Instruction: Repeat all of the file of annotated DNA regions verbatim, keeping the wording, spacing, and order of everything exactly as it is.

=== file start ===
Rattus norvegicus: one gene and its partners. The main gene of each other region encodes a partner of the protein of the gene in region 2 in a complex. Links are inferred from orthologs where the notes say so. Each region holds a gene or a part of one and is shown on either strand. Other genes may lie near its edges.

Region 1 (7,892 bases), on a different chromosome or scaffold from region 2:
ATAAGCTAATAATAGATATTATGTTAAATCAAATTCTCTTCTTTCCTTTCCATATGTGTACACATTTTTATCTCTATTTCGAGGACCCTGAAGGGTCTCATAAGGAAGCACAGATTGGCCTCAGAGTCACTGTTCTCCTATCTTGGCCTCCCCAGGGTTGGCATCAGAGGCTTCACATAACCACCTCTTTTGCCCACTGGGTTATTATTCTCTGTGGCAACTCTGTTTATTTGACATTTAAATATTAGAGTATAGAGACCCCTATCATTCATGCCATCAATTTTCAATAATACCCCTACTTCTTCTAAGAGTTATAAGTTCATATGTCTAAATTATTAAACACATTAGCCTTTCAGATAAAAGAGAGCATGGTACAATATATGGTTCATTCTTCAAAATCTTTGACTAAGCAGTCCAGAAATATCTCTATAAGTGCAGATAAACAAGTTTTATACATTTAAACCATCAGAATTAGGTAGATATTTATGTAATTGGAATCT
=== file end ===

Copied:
Rattus norvegicus: one gene and its partners. The main gene of each other region encodes a partner of the protein of the gene in region 2 in a complex. Links are inferred from orthologs where the notes say so. Each region holds a gene or a part of one and is shown on either strand. Other genes may lie near its edges.

Region 1 (7,892 bases), on a different chromosome or scaffold from region 2:
ATAAGCTAATAATAGATATTATGTTAAATCAAATTCTCTTCTTTCCTTTCCATATGTGTACACATTTTTATCTCTATTTCGAGGACCCTGAAGGGTCTCATAAGGAAGCACAGATTGGCCTCAGAGTCACTGTTCTCCTATCTTGGCCTCCCCAGGGTTGGCATCAGAGGCTTCACATAACCACCTCTTTTGCCCACTGGGTTATTATTCTCTGTGGCAACTCTGTTTATTTGACATTTAAATATTAGAGTATAGAGACCCCTATCATTCATGCCATCAATTTTCAATAATACCCCTACTTCTTCTAAGAGTTATAAGTTCATATGTCTAAATTATTAAACACATTAGCCTTTCAGATAAAAGAGAGCATGGTACAATATATGGTTCATTCTTCAAAATCTTTGACTAAGCAGTCCAGAAATATCTCTATAAGTGCAGATAAACAAGTTTTATACATTTAAACCATCAGAATTAGGTAGATATTTATGTAATTGGAATCT